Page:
The YRSA Project – suicide attempt in youth

The rate of suicide attempt in adolescents has been increasing for the last decades, especially in young girls. Suicide attempt is the best-established risk factor for subsequent death by suicide, therefore this increasing trend is alarming. Reportedly, only up to 9% of those adolescents who attempt suicide are seen at somatic hospitals, implying that up to 90% of all teenagers in a crisis situation with a suicide attempt may have not received professional help for their suicidal behavior. The YRSA project aims to document prevalences and early risk factors for suicide ideation and -attempt in both those seen at somatic hospitals for suicide attempt and in those who self-reported suicide attempt but do not seek somatic treatment. Further, the aim is to examine barriers and facilitators of seeking help from mental health services after a suicide attempt. The YRSA project, which combines self-reported data from the Danish National Birth Cohort with register-based data, are unique for this purpose.

Drisp: Trine Madsen

The YAM project will be conducted in Danish schools.

DRISP and The Research Unit in the Child & Adolescent Mental Health Center have received a grant from The Novo Nordisk Foundation to test the school initiative Youth Aware of Mental Health (YAM) in Danish schools.

The project is a cross-sectoral collaboration between the Social and Healthcare Sectors to investigate whether insight and knowledge about mental health vulnerability and self-harm can be prevented among students in 9th grade in Danish schools.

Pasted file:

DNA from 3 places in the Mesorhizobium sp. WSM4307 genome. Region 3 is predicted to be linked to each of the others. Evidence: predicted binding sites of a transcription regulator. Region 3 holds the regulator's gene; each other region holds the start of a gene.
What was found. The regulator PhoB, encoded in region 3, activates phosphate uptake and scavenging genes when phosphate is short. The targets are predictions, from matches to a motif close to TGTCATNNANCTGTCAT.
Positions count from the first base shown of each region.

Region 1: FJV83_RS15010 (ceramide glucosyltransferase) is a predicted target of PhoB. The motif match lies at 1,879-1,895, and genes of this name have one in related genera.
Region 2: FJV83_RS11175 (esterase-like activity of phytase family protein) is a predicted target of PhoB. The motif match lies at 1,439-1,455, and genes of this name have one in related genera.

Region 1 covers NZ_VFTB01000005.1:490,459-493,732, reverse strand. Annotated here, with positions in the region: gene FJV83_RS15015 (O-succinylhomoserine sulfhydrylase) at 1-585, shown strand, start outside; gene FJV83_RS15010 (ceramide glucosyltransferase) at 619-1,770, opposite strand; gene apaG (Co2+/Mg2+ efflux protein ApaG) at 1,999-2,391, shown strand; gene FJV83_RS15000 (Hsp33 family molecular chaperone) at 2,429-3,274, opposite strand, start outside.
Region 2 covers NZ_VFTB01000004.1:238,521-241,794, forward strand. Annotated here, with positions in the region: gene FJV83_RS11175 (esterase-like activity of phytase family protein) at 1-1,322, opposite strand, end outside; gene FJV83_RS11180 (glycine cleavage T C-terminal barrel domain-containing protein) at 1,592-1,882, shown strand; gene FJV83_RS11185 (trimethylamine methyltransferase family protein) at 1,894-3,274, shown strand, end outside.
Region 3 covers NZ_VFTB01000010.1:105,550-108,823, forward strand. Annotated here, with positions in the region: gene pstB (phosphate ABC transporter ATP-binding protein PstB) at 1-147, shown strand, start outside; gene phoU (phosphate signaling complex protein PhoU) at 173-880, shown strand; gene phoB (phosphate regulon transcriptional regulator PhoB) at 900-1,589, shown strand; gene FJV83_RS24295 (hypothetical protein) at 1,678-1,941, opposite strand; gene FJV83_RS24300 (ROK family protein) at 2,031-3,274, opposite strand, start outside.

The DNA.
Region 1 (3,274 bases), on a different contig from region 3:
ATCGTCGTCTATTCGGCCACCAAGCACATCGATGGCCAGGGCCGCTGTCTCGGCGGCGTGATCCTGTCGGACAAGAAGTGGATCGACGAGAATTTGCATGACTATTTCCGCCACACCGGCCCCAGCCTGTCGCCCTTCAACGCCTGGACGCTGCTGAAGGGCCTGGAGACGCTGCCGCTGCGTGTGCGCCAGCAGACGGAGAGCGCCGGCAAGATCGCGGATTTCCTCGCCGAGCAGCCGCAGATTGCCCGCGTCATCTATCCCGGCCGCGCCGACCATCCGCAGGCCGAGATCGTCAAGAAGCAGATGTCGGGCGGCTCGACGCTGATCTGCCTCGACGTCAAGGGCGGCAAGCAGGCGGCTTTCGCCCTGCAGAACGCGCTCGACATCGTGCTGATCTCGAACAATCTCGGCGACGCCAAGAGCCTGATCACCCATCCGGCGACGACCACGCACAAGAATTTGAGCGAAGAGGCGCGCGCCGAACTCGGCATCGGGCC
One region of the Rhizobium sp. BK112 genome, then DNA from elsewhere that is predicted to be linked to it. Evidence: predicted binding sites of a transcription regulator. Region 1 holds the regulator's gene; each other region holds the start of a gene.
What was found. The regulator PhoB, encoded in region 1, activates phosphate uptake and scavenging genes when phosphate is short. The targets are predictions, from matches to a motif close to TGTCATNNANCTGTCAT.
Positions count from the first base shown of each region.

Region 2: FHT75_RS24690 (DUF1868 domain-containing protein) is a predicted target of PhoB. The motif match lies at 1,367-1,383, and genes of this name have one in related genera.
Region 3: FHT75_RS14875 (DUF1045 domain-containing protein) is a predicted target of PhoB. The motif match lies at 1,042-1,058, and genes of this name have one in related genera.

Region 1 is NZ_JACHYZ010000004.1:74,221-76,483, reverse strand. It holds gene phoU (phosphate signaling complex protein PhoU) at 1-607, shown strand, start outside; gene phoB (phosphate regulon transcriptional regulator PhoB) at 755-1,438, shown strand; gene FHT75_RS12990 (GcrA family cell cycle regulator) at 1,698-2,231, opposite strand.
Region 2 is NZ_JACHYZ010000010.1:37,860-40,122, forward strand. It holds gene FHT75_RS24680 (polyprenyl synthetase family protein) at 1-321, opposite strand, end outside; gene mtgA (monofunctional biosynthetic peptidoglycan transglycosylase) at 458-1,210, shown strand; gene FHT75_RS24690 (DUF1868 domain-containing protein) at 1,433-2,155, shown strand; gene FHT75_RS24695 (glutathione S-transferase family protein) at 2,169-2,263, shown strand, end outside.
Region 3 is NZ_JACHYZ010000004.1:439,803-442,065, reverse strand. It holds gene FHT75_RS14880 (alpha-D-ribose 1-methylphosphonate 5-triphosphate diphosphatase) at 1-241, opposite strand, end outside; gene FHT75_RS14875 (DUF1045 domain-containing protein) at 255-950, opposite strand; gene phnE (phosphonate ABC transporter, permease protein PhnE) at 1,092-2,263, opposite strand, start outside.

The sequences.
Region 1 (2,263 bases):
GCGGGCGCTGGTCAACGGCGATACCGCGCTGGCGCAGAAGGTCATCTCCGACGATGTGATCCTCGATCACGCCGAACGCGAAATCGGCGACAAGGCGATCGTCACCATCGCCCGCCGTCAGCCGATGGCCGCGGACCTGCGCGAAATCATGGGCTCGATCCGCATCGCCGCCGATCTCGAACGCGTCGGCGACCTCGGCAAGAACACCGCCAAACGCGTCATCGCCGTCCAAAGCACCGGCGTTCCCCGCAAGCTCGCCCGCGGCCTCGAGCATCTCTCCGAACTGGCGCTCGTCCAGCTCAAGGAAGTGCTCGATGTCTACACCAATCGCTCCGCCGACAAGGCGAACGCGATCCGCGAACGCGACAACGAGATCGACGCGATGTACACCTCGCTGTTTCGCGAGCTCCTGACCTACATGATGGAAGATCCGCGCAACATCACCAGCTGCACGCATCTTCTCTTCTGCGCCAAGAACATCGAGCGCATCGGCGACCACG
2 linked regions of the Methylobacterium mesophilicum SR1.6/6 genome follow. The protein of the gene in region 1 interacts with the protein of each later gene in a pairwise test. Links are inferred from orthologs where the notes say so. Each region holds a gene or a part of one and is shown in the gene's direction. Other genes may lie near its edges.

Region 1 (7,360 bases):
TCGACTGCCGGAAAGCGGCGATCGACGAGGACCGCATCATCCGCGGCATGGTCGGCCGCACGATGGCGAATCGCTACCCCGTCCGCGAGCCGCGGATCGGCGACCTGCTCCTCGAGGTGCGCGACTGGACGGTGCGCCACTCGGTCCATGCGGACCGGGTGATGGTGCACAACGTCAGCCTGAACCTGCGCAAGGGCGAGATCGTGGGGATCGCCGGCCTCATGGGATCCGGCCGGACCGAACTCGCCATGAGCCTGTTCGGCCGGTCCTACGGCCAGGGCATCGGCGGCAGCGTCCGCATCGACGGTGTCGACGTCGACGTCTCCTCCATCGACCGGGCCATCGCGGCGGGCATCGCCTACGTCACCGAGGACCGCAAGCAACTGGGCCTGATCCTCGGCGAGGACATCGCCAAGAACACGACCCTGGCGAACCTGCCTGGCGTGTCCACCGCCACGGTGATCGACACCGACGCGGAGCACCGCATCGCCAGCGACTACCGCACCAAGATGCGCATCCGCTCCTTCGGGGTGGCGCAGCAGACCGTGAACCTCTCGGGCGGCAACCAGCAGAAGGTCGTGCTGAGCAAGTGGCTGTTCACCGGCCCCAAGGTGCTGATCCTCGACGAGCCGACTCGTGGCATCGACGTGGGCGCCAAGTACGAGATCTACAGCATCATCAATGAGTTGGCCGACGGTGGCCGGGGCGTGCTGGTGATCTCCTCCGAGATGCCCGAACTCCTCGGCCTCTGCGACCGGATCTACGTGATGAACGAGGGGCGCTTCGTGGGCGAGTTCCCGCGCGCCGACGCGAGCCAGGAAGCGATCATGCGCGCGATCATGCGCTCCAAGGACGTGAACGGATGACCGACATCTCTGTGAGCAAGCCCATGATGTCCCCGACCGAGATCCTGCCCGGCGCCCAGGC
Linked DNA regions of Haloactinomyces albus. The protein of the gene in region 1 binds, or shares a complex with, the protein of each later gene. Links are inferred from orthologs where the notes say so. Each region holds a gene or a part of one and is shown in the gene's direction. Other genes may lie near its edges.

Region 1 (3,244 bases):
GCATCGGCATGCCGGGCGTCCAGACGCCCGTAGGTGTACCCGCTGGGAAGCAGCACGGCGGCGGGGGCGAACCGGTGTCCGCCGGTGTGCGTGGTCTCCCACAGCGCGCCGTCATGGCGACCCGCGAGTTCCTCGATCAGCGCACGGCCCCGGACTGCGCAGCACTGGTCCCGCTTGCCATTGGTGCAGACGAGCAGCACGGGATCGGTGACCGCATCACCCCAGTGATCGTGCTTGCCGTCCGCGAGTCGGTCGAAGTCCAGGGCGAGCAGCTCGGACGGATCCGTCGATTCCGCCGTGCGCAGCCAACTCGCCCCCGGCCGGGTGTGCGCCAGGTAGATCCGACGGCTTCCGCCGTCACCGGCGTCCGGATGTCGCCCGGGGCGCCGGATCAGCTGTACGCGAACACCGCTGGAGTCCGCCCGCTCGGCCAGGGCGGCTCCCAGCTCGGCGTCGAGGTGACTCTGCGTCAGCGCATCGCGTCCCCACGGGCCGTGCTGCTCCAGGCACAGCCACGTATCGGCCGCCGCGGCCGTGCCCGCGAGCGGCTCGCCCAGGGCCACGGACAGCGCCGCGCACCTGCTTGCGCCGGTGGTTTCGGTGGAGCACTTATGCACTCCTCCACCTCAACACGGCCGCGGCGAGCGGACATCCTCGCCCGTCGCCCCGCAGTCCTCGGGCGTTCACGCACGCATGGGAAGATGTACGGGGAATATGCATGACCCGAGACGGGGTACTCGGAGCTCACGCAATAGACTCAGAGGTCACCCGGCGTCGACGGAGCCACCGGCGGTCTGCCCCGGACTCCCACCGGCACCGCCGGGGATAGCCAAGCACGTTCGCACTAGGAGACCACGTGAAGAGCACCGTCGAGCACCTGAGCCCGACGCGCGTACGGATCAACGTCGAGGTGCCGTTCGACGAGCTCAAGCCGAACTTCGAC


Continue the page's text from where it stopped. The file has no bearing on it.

The YAM intervention is a 5-week evidence-based program that encourages young people to learn about mental health well-being, encountering role play and discussions on topics related to their everyday mental health. The intervention is manual-based and will be facilitated by trained YAM Instructors.

Several schools have already expressed their interest in the project, which will be conducted as a cluster randomized feasibility study in 8-10 schools across the country. The aim is to investigate whether the intervention can be implemented in Danish schools on a larger scale.

We are looking very much forward to getting started.

Read more here


Drisp: Britt Morthorst

Autism spectrum disorders and suicidal behaviour

About 1% in the general population have autism-related conditions. The onset is often in childhood and may have an impact on the child’s upbringing and socialization. Although autism-related conditions have been linked to suicidal behavior, little is known regarding  which characteristics are associated with suicidal behavior in this subgroup.

In this research project, DRISP, in collaboration with international researchers, sought to identify social and disease-related predictors of suicidal behavior among people with autism.

Danish registry data covering the entire Danish population (6,559,266 persons) in the period 1995-2016 were included in the analyses. The results showed that people with autism-related disorders had a more than 3-fold higher rate of both suicide attempts and suicide than people without these disorders. The excess risk of suicidal behavior among people with autism could be observed across all age groups.

People with autism who also had psychiatric disorders were found to have a significantly increased risk and this group accounted for 90% of those who had suicide attempts or died by suicide. The results suggest that people with autism who also have psychiatric disorders should be a target group for suicide preventive efforts.

The project received funding from the Helse Foundation.

You can read the study here:


  • Kairi Kõlves, Australian Institute for Suicide Research and Prevention, Griffith University, Brisbane, Australia
  • Stephen James Wood, University of Melbourne, Melbourne, Australia